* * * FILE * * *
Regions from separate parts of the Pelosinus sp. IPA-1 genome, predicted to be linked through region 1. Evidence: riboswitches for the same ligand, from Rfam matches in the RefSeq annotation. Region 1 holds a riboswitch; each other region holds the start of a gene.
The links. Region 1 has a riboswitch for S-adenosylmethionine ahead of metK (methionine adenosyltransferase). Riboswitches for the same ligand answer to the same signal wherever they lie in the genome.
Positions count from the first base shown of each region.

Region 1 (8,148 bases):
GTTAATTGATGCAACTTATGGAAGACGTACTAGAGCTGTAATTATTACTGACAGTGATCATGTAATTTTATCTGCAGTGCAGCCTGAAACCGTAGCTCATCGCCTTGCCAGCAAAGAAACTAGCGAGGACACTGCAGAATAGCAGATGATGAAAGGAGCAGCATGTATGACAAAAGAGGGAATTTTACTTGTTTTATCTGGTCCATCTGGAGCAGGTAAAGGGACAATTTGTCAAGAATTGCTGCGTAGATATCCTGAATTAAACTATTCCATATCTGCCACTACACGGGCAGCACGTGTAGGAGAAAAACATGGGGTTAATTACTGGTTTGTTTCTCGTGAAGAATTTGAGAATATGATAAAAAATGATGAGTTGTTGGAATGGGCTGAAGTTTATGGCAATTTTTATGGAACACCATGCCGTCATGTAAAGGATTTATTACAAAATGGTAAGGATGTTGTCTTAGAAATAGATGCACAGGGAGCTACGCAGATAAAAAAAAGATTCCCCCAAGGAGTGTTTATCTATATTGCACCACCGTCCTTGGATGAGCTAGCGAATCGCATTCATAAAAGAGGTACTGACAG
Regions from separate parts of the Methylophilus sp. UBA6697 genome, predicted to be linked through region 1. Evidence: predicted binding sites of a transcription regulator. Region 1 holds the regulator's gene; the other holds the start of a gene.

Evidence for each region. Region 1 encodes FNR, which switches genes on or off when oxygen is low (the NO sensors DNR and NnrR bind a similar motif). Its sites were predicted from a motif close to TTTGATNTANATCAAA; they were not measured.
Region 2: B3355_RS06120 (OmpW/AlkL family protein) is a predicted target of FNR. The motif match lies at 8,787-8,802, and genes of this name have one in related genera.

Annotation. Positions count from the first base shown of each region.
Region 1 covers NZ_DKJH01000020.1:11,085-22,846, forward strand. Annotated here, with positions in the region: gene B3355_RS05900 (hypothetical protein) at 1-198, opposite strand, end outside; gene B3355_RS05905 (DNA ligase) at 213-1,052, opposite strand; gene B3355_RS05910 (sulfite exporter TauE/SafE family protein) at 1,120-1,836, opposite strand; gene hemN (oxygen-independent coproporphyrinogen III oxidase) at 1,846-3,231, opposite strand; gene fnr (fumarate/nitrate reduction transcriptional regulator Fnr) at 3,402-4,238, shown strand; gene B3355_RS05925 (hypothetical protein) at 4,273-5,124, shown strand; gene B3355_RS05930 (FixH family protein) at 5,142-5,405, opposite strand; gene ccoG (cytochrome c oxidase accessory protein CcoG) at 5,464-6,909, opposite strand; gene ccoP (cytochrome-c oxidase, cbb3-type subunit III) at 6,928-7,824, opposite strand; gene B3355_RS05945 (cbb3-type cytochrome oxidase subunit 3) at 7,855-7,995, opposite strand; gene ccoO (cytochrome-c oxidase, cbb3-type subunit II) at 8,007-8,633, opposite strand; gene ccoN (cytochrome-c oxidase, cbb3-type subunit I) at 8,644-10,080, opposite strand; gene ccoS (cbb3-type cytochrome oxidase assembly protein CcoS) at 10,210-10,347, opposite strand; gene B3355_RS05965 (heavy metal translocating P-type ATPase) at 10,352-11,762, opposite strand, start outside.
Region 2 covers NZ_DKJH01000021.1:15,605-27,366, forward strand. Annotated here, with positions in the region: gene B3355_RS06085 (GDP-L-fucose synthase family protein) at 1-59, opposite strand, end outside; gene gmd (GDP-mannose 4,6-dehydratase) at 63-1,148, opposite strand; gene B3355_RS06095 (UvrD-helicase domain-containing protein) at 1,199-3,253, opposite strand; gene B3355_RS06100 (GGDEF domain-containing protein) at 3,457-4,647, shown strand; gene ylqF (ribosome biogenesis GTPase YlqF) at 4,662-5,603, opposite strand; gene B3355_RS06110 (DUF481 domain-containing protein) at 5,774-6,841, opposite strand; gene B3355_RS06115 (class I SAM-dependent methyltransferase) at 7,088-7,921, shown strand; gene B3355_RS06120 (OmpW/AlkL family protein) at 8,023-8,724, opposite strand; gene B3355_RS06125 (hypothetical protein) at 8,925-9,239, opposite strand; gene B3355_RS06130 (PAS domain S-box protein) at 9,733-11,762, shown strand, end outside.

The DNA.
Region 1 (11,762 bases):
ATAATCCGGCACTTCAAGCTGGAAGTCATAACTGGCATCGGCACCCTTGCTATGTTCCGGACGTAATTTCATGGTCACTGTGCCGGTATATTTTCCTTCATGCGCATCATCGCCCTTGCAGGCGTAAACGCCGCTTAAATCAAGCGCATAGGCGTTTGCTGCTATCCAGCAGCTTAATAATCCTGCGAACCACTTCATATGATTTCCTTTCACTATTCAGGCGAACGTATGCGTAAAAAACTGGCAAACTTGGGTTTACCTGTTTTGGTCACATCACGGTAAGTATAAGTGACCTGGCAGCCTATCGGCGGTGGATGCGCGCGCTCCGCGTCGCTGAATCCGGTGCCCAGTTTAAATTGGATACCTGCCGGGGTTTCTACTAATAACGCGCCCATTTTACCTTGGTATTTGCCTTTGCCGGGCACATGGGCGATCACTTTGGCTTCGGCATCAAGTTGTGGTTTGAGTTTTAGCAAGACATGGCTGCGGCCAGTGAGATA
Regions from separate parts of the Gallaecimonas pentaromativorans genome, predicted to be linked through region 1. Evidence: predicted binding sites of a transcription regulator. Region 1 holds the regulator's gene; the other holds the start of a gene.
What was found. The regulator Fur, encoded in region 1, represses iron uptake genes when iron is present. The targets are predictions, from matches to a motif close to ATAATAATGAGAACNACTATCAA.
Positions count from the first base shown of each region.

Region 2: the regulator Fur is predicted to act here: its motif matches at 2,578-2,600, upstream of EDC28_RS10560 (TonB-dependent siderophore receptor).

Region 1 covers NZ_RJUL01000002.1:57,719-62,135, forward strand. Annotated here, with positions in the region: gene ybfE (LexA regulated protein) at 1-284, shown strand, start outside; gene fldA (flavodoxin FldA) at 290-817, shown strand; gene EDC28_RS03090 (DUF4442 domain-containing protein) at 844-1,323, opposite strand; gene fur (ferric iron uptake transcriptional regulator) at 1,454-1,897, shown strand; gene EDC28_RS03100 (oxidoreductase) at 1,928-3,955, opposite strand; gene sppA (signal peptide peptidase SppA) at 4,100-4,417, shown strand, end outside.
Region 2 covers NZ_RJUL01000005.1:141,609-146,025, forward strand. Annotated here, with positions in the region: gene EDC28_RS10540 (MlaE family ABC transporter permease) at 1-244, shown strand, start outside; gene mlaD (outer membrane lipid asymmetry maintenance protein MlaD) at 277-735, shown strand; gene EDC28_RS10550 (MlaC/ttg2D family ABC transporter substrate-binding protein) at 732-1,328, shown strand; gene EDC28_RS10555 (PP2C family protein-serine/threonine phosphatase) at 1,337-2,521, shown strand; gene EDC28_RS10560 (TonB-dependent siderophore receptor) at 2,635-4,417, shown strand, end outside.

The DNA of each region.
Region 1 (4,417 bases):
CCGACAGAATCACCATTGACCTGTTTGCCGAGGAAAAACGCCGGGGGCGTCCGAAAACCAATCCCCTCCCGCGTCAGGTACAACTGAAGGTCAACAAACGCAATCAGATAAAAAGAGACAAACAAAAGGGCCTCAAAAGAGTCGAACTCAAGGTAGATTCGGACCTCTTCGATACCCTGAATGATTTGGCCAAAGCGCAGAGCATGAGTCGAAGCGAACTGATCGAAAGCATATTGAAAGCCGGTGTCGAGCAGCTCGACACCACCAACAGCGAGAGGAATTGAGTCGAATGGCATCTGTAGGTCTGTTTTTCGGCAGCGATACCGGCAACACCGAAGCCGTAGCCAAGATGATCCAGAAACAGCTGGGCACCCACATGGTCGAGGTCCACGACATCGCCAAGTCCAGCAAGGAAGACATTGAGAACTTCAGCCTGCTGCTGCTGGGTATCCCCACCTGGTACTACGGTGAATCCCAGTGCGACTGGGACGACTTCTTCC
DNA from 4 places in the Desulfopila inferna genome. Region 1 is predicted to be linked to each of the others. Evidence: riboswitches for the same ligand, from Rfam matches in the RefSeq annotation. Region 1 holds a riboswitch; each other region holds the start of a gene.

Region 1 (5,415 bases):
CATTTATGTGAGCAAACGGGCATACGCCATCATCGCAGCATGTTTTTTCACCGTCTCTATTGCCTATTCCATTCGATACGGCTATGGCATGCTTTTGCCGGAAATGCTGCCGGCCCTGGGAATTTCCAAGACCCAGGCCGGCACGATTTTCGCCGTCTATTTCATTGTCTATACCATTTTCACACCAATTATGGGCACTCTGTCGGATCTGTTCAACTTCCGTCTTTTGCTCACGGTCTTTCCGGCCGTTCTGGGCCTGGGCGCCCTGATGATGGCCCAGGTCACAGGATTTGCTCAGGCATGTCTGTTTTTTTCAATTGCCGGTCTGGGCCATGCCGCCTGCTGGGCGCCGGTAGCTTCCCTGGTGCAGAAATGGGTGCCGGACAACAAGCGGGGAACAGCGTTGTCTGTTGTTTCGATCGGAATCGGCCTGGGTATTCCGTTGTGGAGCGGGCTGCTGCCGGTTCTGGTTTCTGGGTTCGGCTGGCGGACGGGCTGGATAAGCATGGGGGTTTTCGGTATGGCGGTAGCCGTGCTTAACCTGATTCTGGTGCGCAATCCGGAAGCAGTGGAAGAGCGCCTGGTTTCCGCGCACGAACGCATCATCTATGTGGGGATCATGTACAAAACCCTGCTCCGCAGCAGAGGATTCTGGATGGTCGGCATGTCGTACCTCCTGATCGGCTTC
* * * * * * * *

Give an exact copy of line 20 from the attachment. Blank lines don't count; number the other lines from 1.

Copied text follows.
Region 2 covers NZ_RJUL01000005.1:141,609-146,025, forward strand. Annotated here, with positions in the region: gene EDC28_RS10540 (MlaE family ABC transporter permease) at 1-244, shown strand, start outside; gene mlaD (outer membrane lipid asymmetry maintenance protein MlaD) at 277-735, shown strand; gene EDC28_RS10550 (MlaC/ttg2D family ABC transporter substrate-binding protein) at 732-1,328, shown strand; gene EDC28_RS10555 (PP2C family protein-serine/threonine phosphatase) at 1,337-2,521, shown strand; gene EDC28_RS10560 (TonB-dependent siderophore receptor) at 2,635-4,417, shown strand, end outside.